A fantastic alternative to traditional chilli. 

Serves 4.

Chilli Con Carne


  • 1 tbsp oil
  • 1 large onion
  • 1 red pepper
  • 2 garlic cloves, peeled
  • 1 heaped tsp hot chilli powder
  • 1 tsp paprika
  • 1 tsp ground cumin
  • 500g lean minced beef
  • 1 beef stock cube/ home made stock
  • 1 can chopped tomatoes
  • 1 tsp sugar
  • 2 tbsp tomato puree
  • 400g red kidney beans
  • 400 diced chorizo


  • Prepare your vegetables; Dice 1 large onion, Cut 1 red pepper in half lengthways, remove stalk and wash the seeds away, then chop. Peel and finely chop 2 garlic cloves.
  • Put your pan on the hob over a medium heat. Add the oil and leave it for 1-2 minutes until hot. Add the onions & the Chorizo and cook, stirring fairly frequently until the onions are soft, squidgy and slightly translucent. Tip in the garlic, red pepper, one heaped teaspoon hot chilli powder or one level tablespoon mild chilli powder, one teaspoon paprika and one teaspoon ground cumin. Give it a good stir, then leave it to cook for another 5 minutes, stirring occasionally.
  • Brown the 500g lean minced beef. Turn the heat up a bit, add the meat to the pan and break it up with your spoon or spatula. Keep stirring and prodding for at least 5 minutes, until all the mince is in uniform, mince-sized lumps and there are no more pink bits. Make sure you keep the heat hot enough for the meat to fry and become brown, rather than just stew.
  • Crumble one beef stock cube or use homemade stock into 300ml hot water. Pour this into the pan with the mince mixture. Open one 400g can of chopped tomatoes and add these as well. Tip in ½ teaspoon dried marjoram and 1 teaspoon sugar, if using and add a good shake of salt and pepper. Add about two tablespoons of tomato purée and stir the sauce well.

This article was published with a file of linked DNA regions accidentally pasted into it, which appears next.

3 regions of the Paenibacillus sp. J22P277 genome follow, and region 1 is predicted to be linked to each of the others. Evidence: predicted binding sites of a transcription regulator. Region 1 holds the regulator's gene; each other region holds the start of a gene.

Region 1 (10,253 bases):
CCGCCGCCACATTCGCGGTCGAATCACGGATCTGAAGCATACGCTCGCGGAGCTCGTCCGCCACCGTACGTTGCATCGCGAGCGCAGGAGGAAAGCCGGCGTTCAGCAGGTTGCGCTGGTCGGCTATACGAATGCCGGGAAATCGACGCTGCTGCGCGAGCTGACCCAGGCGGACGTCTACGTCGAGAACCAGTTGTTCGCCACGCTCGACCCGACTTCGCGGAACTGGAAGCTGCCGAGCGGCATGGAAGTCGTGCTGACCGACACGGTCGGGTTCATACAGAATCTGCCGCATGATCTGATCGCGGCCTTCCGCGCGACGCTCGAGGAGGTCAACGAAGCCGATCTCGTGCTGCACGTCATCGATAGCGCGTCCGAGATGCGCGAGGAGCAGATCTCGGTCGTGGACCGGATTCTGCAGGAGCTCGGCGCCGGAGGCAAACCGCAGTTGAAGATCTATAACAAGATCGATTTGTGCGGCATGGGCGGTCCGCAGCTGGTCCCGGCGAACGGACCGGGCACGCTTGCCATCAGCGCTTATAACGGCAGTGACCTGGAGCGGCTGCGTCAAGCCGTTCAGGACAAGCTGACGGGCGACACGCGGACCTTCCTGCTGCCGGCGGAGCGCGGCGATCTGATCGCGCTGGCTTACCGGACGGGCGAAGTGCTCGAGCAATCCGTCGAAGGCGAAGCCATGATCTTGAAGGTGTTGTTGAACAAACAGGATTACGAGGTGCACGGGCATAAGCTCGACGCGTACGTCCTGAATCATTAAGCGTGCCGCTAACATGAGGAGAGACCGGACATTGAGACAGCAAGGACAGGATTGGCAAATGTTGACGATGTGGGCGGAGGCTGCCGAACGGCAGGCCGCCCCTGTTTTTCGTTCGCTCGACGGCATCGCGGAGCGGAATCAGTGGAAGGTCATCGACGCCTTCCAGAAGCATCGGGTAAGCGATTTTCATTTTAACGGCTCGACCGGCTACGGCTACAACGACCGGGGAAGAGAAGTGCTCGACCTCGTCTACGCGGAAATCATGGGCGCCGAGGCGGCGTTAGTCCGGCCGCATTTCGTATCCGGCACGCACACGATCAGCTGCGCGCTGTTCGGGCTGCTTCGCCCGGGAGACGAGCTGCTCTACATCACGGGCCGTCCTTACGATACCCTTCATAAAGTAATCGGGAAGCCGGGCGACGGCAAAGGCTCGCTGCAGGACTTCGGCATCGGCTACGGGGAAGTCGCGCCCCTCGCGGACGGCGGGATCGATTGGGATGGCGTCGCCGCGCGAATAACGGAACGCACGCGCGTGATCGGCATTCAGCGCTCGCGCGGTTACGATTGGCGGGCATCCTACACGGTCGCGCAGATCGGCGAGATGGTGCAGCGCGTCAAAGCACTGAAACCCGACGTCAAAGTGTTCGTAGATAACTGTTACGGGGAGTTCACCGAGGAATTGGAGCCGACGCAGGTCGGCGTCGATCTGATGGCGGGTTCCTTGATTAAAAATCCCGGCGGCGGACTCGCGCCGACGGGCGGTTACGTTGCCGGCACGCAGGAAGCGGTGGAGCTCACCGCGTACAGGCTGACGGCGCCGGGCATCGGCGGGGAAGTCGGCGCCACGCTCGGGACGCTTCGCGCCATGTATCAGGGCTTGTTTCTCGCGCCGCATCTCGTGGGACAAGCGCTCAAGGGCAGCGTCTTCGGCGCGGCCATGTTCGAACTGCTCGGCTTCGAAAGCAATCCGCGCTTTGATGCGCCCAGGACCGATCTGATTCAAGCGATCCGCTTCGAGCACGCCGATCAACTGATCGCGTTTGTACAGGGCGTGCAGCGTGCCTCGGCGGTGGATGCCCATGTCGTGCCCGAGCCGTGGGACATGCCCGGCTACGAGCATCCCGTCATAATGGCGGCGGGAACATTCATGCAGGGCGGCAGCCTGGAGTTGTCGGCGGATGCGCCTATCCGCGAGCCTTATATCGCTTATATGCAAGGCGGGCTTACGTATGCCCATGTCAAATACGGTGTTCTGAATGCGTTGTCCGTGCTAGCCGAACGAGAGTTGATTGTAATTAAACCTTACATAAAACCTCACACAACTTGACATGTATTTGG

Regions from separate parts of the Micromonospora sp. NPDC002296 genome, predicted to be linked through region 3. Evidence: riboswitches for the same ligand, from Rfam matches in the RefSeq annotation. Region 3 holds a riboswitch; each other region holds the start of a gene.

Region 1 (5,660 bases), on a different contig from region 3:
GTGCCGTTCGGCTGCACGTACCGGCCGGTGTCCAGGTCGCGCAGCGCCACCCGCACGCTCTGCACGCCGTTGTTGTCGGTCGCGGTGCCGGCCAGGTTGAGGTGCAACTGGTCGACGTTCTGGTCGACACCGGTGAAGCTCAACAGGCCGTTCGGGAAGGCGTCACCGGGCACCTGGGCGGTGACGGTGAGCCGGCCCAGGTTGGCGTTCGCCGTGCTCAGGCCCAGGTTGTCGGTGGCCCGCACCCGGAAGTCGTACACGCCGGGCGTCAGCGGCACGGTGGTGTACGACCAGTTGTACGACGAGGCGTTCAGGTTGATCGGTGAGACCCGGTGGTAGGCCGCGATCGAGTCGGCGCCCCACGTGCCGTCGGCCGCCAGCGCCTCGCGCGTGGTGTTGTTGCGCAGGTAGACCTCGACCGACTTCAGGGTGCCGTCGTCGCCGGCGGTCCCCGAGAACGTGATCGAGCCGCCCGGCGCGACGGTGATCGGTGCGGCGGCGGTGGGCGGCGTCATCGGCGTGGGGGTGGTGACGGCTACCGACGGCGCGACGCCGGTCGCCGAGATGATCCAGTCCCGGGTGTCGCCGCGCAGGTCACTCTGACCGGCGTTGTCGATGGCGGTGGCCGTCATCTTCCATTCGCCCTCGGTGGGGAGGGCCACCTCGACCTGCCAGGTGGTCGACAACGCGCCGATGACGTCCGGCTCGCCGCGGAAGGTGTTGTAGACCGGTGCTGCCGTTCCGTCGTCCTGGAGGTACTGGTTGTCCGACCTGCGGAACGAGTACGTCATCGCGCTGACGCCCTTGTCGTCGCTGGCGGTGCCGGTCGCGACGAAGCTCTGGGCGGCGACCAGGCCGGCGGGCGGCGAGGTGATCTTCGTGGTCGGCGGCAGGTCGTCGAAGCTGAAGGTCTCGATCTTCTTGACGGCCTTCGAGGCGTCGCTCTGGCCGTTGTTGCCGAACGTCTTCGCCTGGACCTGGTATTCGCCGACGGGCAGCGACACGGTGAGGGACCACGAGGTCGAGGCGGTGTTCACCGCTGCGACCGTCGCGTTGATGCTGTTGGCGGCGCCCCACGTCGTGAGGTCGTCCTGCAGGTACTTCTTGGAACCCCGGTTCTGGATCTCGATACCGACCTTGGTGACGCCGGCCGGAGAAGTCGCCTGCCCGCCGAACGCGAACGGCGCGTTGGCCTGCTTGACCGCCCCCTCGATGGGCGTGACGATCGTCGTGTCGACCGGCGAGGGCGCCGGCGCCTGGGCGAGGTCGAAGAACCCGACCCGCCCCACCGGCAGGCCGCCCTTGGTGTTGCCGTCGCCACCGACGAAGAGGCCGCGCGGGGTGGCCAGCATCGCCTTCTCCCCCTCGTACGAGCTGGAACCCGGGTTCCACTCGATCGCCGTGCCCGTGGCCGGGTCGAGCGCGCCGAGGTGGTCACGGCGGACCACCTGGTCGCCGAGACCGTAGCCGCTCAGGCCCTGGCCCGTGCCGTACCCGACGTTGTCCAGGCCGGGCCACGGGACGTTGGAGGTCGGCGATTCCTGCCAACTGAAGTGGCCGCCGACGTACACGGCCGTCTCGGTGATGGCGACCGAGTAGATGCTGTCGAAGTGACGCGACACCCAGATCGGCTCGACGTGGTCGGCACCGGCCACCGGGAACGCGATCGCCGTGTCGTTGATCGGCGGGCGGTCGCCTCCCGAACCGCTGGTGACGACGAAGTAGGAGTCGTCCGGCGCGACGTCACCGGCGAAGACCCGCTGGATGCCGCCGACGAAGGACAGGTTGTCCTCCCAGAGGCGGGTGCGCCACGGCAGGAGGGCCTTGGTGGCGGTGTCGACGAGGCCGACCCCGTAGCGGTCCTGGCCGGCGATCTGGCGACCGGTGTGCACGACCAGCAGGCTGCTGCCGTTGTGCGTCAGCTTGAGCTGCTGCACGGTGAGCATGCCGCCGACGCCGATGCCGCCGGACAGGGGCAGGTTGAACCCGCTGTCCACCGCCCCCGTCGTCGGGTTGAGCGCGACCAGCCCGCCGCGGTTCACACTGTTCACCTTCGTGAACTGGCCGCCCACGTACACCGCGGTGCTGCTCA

• Simmer gently. Bring the whole thing to the boil, give it a good stir and put a lid on the pan. Turn down the heat until it is gently bubbling and leave it for 20 minutes. You should check on the pan occasionally to stir the mixture and make sure the sauce doesn’t catch on the bottom of the pan, and also that it isn’t drying out. Add some water if it is catching. After simmering gently, the mixture should look thick, moist and juicy.
  • Drain and rinse one 410g can of red kidney beans in a sieve and stir them into the chilli pot. Bring to the boil again, and gently simmer without the lid for another 10 minutes, adding a little more water if it looks too dry.

Serve with soured cream, guacamole, tortilla chips, jacket potatoes, or brown rice. The perfect winter warmer on a chilly November evening!


In season this month:

Fruit, Nuts & Fungi
Apples, medlars, pears, quince, raspberries, chestnuts, horse mushrooms, oyster mushrooms, truffles, walnuts, wood blewits

Vegetables & Herbs
Artichoke, beetroot, Brussels tops, cabbages, cardoons, carrots, celeriac, celery, chard, chicory, endive, greens, kale, leeks, lettuce, onions, parsnips, potatoes, pumpkins, salsify, swede, turnips, nettles, watercress

Meat & Game
Wild goose, grouse, hare, mallard, partridge, pheasant, rabbit, wood pigeon

Fish & Shellfish
Code, crab, lobster, mackerel, mussels, oysters, prawns, scallops, sea bass, sprats, squid, whiting

Suzanne is a professional chef, wife and mother who has lived in South East London all her life.

You can email Suzanne with any comments or questions at

This article first appeared in the November 2016 issue of SE22 magazine.